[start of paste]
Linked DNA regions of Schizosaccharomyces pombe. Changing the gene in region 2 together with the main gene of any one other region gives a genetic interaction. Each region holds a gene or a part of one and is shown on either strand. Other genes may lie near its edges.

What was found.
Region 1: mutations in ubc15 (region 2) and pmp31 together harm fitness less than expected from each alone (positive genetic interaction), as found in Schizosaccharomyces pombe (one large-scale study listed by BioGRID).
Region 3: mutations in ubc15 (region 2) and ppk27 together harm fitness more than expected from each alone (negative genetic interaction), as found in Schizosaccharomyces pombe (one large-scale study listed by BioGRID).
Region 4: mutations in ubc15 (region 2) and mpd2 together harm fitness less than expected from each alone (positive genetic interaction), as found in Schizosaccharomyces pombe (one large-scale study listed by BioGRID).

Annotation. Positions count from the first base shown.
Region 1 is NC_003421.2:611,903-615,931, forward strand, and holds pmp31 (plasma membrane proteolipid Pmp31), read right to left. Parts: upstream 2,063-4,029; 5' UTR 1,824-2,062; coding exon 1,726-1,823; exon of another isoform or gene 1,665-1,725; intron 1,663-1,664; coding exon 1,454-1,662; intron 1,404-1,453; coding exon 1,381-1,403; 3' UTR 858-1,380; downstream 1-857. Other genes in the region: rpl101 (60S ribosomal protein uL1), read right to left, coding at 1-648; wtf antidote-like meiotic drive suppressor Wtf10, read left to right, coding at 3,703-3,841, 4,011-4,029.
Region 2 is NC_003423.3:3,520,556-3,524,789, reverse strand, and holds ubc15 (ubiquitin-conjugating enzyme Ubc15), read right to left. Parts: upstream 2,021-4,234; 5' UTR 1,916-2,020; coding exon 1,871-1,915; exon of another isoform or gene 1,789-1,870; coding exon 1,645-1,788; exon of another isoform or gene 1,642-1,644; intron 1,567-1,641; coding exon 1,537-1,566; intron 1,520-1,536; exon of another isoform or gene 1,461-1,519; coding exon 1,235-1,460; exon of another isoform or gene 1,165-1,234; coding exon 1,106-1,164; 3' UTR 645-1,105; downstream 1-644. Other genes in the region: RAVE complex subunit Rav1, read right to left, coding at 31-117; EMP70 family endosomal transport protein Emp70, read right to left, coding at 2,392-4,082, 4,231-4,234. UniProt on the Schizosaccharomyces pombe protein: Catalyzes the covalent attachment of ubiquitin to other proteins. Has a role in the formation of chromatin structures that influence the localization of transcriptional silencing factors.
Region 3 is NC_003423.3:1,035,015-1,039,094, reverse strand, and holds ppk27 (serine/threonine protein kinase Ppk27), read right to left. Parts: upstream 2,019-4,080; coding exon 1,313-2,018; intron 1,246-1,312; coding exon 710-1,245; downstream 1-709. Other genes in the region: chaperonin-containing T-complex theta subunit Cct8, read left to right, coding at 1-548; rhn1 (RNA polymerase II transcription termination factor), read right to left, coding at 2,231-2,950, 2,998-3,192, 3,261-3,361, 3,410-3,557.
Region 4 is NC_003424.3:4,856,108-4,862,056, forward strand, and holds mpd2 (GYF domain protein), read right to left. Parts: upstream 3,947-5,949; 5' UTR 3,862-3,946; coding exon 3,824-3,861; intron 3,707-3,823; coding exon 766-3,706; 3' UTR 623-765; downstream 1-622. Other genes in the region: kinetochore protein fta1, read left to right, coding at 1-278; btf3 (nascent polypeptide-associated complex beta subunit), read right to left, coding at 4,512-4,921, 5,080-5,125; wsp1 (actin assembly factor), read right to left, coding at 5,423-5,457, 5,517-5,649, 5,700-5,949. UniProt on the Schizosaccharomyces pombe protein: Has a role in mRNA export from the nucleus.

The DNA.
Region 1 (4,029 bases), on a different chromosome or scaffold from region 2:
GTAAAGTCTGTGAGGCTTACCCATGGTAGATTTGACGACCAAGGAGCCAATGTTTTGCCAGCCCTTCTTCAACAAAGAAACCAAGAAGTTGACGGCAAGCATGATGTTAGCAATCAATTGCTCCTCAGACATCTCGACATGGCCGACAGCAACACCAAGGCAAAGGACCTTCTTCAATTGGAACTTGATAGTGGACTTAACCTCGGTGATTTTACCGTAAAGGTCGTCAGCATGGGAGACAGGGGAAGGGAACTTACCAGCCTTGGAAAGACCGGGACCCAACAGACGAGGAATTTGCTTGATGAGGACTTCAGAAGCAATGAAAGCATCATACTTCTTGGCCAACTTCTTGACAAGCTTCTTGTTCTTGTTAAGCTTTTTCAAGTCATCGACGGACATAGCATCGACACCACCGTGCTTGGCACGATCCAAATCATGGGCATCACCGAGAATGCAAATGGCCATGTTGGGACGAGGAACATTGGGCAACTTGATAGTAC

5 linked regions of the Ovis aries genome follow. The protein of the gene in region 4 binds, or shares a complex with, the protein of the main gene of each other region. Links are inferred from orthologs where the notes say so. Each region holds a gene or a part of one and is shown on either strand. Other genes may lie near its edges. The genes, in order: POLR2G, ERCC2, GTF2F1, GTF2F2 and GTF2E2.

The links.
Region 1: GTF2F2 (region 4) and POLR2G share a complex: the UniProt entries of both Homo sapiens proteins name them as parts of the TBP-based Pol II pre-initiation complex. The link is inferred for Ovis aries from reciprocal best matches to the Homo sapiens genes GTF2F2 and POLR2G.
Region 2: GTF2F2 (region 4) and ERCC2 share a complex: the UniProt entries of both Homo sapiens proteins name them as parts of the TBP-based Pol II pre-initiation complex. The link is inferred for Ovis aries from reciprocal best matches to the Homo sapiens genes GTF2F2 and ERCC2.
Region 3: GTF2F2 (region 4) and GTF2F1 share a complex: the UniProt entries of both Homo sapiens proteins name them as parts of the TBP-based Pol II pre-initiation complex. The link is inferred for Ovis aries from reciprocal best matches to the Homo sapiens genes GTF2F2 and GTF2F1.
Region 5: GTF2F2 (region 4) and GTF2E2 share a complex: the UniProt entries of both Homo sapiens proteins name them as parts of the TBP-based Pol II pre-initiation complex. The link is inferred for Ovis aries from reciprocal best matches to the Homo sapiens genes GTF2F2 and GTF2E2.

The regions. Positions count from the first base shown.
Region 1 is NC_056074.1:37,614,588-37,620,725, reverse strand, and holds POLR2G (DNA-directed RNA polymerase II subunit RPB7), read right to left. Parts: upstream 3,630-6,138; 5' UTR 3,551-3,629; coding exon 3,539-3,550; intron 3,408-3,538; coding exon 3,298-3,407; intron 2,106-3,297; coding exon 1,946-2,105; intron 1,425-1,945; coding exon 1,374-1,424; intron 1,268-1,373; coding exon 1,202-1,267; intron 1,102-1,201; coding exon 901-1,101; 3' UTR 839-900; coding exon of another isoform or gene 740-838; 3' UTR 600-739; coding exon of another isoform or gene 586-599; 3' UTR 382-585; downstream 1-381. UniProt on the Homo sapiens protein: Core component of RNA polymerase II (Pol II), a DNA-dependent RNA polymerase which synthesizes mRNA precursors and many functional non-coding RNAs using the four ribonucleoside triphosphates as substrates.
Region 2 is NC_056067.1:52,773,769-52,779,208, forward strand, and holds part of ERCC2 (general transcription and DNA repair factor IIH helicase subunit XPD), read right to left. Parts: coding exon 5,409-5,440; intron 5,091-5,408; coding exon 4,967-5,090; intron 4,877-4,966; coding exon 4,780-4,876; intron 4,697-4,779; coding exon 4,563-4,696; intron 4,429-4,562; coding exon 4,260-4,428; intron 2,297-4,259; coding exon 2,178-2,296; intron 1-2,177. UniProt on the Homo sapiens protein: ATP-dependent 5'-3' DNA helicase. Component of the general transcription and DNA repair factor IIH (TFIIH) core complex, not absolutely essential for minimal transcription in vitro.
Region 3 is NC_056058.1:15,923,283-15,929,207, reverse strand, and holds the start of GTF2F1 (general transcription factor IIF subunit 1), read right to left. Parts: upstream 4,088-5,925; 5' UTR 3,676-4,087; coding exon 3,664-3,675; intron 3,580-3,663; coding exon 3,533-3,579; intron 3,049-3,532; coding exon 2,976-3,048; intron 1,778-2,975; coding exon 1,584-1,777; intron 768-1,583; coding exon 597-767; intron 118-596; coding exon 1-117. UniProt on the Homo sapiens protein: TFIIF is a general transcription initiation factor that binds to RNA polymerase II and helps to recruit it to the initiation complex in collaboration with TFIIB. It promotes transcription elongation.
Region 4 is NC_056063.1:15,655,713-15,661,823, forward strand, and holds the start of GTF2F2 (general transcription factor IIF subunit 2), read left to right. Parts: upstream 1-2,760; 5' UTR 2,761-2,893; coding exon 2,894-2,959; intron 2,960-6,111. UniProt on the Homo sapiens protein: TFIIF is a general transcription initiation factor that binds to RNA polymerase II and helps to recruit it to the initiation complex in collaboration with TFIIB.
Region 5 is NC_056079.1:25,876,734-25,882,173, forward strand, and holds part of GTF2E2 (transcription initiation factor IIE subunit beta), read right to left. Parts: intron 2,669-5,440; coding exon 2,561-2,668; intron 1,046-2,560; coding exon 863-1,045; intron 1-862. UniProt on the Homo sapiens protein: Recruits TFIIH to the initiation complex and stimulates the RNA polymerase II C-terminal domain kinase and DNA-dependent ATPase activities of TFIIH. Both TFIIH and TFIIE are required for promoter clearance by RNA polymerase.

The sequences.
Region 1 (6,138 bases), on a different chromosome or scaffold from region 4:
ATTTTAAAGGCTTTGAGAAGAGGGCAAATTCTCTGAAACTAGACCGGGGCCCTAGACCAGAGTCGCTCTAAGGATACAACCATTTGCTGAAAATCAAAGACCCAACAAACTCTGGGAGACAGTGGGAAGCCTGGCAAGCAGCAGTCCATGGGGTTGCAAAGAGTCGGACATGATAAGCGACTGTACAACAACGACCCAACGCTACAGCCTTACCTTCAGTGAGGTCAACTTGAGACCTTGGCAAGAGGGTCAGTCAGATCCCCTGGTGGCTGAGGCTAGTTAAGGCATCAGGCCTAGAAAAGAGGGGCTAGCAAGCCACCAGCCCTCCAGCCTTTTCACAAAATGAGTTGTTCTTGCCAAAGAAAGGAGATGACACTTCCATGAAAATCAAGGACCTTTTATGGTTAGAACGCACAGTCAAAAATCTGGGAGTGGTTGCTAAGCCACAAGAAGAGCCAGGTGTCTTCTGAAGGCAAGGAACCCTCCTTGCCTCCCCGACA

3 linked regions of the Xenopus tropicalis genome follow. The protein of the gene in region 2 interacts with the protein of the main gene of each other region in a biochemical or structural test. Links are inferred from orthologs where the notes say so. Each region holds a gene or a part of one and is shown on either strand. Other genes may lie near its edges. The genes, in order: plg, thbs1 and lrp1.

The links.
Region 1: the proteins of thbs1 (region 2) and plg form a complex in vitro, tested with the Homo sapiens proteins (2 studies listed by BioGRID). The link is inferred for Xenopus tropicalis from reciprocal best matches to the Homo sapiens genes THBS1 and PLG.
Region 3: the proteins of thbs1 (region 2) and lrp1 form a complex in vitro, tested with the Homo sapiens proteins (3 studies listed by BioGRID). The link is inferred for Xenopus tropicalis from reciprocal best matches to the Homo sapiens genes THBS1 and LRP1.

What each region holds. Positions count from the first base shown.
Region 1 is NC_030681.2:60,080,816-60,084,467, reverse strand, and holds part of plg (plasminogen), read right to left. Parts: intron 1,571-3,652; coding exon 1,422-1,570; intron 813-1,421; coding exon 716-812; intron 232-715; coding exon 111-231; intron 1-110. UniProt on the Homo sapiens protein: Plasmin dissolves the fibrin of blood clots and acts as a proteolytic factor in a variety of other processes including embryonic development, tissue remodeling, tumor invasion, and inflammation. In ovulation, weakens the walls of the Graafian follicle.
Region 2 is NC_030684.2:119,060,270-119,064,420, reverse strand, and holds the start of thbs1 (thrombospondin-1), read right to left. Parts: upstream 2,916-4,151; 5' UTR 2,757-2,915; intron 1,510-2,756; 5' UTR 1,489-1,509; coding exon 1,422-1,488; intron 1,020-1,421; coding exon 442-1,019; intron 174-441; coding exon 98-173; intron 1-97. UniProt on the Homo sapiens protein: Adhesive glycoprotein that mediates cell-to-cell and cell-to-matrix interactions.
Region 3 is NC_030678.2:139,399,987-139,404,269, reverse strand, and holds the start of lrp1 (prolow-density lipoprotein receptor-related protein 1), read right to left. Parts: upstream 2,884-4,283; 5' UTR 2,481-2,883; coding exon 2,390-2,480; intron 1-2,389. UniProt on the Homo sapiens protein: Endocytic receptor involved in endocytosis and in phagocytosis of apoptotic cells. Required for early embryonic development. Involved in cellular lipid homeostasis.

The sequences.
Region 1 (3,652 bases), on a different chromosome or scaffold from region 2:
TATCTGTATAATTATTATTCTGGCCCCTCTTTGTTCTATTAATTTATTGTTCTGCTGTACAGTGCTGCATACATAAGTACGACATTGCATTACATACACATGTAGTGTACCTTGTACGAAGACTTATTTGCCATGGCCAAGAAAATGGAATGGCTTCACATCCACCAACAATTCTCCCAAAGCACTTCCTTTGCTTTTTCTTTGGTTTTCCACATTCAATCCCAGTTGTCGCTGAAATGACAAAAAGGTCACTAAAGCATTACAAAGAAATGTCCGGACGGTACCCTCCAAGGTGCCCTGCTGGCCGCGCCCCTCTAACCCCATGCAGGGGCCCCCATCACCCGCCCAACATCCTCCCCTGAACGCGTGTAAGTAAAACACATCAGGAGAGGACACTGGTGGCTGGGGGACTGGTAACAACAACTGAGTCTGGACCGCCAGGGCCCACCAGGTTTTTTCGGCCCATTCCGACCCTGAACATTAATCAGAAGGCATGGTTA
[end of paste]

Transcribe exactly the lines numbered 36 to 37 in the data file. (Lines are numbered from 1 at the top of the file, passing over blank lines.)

Region 3 is NC_030678.2:139,399,987-139,404,269, reverse strand, and holds the start of lrp1 (prolow-density lipoprotein receptor-related protein 1), read right to left. Parts: upstream 2,884-4,283; 5' UTR 2,481-2,883; coding exon 2,390-2,480; intron 1-2,389. UniProt on the Homo sapiens protein: Endocytic receptor involved in endocytosis and in phagocytosis of apoptotic cells. Required for early embryonic development. Involved in cellular lipid homeostasis.

The sequences.